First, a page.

"I'm erect. Why aren't you erect?"
Nomi's pole-dancing at the Cheetah Club and her slithering, intercourse-simulating lapdance for Cristal's boyfriend Zack Carey (Kyle MacLachlan), a naturally-degrading topless dancer audition scene, the extravagant Stardust dance routines for the "Goddess" show, a seizure-like orgasmic nighttime sex scene (voted one of the least sexy scenes of all time) in an outdoor swimming pool decorated with neon palm trees, and an offensive gang-rape scene.
The Usual Suspects (1995)
Director Bryan Singer's clever, and hip, plot-twisting, film-noirish heist thriller (with a sharp script by Christopher McQuarrie) was (and continues to be) a popular cult favorite. It starred Kevin Spacey as club-footed con man Roger "Verbal" Kint, and emphasized a central mystery surrounding the character of Hungarian mobster Keyser Soze. Most of the film was set in a police interrogation room where Kint convinced his captor, tough U.S. Customs Special Agent federal investigator Dave Kujan (Chazz Palminteri), about the enigmatic existence of Keyser Soze, a semi-mythical, cold-blooded "devil", and almost supernatural Hungarian crime lord and mastermind.
According to Kint (told in flashback), a group of tough and savvy criminals (the ones on all the film's posters, in an NYPD line-up hauled in after a Queens, NY truck hijacking), including crooked ex-cop Dean Keaton (Gabriel Byrne), explosives specialist Todd Hockney (Kevin Pollak), entry man and sniper Michael McManus (Stephen Baldwin), Latino Fred Fenster (Benicio Del Toro), and Kint himself, pulled off a $3 million robbery of emeralds. Soze had also coerced the five thieves to go on a suicide mission to San Pedro harbor to commit a huge $91 million cocaine heist -- an act of sabotage against one of Keyser's own competitors in the drug trade. The weaselly, limping, club-footed Kint, a survivor of the explosion at the harbor, confessed truths, half-truths, double-crosses, and lies in the convoluted tale.
"The greatest trick the devil ever pulled was convincing the world he didn't exist."
The scene of the concluding plot twist, revealing the identity of Keyser Soze. The crippled Kint was released and limped away from the police station, as his hand deformity and his limp suddenly disappeared from his stride. Kujan simultaneously realized - upon breaking a coffee cup and other trivial clues - that Kint was, in fact, the greatly-feared, legendary criminal mastermind and kingpin Keyser Soze of Kint's own extraordinarily-fabricated story. To his stunned amazement, Kujan noticed that many of the elements of Kint's preposterous story were found on the bulletin board behind his desk.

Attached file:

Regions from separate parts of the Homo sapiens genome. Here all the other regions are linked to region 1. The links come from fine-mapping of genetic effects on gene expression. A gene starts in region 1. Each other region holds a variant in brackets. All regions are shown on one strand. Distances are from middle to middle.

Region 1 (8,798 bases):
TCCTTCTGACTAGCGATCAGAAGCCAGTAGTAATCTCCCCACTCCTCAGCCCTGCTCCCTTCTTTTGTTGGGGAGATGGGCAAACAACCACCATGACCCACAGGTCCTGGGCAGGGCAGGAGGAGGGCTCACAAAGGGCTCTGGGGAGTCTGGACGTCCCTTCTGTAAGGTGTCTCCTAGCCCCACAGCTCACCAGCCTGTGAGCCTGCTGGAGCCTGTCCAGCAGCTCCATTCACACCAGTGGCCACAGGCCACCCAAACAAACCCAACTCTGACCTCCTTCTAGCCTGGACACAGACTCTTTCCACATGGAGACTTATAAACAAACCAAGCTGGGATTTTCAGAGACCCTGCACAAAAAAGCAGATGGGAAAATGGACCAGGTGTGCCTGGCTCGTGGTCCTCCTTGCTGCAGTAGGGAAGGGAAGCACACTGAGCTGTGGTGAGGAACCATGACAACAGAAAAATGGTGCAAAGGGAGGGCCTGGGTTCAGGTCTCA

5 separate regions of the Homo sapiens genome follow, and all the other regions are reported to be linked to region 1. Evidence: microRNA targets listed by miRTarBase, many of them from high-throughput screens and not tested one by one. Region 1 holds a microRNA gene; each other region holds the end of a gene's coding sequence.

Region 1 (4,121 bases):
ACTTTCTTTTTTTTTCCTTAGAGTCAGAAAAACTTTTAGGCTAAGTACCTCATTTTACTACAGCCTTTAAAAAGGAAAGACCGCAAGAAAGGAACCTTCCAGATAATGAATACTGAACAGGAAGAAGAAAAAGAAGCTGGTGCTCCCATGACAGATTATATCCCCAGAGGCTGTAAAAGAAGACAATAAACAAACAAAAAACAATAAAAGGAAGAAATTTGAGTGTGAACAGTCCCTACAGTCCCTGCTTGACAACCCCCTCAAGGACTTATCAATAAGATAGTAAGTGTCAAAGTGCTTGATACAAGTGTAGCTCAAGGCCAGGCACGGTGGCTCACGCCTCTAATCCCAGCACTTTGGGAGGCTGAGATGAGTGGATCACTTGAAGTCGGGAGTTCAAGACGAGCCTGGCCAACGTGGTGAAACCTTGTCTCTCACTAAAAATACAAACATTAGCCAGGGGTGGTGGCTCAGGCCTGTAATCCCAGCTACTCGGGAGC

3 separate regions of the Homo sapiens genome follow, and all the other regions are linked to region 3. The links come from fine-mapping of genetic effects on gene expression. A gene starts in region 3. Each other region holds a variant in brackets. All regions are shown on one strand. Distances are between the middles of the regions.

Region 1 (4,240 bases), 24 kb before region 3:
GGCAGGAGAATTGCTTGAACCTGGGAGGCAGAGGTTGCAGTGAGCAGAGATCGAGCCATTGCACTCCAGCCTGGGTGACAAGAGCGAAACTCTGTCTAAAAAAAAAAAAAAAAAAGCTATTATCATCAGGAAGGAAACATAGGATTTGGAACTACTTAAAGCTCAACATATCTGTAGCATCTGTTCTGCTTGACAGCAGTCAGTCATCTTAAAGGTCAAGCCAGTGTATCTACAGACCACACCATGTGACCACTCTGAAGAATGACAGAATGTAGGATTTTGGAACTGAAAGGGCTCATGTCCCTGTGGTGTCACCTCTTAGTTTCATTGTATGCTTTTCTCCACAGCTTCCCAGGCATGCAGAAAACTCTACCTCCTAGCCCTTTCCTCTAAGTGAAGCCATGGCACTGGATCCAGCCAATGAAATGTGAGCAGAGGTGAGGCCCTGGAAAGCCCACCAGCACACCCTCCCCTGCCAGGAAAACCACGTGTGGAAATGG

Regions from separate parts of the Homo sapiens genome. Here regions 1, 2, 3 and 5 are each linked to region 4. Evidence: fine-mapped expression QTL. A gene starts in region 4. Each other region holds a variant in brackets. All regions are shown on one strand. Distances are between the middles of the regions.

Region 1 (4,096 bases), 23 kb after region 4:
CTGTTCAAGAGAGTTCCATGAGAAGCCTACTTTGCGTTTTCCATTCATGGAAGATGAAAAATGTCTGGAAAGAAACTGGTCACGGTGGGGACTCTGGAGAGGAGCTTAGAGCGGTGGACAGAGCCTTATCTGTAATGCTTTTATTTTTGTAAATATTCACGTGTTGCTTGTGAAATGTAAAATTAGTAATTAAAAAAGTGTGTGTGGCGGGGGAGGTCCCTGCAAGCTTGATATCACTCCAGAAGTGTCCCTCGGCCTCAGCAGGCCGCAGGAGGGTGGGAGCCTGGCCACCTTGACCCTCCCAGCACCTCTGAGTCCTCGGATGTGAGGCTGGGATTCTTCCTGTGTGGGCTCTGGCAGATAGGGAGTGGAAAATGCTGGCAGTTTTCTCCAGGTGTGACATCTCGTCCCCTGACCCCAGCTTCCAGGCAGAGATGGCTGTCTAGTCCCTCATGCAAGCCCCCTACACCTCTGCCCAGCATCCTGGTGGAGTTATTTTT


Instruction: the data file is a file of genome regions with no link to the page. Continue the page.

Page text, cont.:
Doug Liman's original comic drama, a very popular independent film, followed the bar lounge-hopping and pick-up efforts of five party-animal, show business wannabes in the hip singles scene - both in LA and Vegas - who mostly wanted to get laid. The film was a guys point-of-view 'romantic comedy.' Much of the low-budget film, made in only 22 days, was improvised. In one scene, the swaggering swingers discussed their most favorite moments in guy movies like GoodFellas and Quentin Tarantino's Reservoir Dogs. The film included in-jokes about how "Everybody steals from everybody, that's Hollywood". One of the twenty-something males was smooth-operating, fast-talking ladies-man Trent Walker (Vince Vaughn) who offered advice on how to pick up women: ("All I do is stare at their mouths and wrinkle my nose, and I turn out to be a sweetheart"). Catchphrases from the film included "money" that was equated to being "cool" and "babies" were "women."
"You're so money and you don't even know it."
The use of the Jaws theme music to identify the predatory 'sharks' at a bar picking up on women.